* In a 2004 settlement agreement of the case New Jersey Society of Environmental & Economic Development v. Campbell (N.J. Super. Law Div., Mercer County) DEP legally committed to propose formal natural resource damage regulations; and
* At a May 24, 2005 seminar at Rutgers’ Cook College, John Sacco, Chief of DEP’s Office of Natural Resource Restoration pledged that natural resource damage regulations will “hopefully” be proposed in fall 2005. But since then, there has been no apparent activity to move rules forward.
In a June 2007 press release, DEP touted the filing of 120 NRD lawsuits that “could result in hundreds of millions of dollars in compensation from polluters who have harmed New Jersey’s natural resources, including numerous manufacturers and marketers of the gasoline additive MTBE.” Not only are all these NRD suits now in jeopardy, but so are all future such litigation and ongoing NRD settlement negotiations in an unknown number of groundwater pollution cases.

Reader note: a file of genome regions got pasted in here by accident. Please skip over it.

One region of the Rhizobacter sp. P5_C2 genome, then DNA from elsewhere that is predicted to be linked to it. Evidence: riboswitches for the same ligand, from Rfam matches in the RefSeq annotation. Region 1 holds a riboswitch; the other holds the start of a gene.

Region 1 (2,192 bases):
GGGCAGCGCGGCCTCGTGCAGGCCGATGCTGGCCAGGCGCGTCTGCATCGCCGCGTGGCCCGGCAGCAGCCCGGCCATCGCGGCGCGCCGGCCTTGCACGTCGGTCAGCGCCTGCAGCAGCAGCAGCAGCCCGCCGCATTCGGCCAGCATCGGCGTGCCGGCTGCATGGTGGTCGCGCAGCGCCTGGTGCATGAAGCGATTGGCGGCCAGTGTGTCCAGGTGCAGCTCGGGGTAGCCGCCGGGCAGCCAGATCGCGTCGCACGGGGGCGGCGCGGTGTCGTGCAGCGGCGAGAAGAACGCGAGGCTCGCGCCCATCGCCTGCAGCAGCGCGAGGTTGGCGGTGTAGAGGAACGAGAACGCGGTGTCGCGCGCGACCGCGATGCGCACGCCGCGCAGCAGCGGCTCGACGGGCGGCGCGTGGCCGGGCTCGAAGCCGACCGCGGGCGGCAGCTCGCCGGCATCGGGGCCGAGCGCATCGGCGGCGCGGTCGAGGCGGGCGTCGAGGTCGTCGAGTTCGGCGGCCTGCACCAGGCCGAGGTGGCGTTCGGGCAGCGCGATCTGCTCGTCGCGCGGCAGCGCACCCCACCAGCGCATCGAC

The corporations who had the most at stake stalled the NRD program during the Whitman administration but failed to kill it outright. Now, through inaction, the Corzine administration has provided polluters precisely the relief they sought,” Wolfe added. “Those officials responsible for these policies and blocking these regulations should be identified and drummed out of public service.”
See a summary of the N.J. Dept. of Envtl. Prot. v. Exxon Mobil Corp ruling
Look at the DEP press release touting ill-fated recovery litigation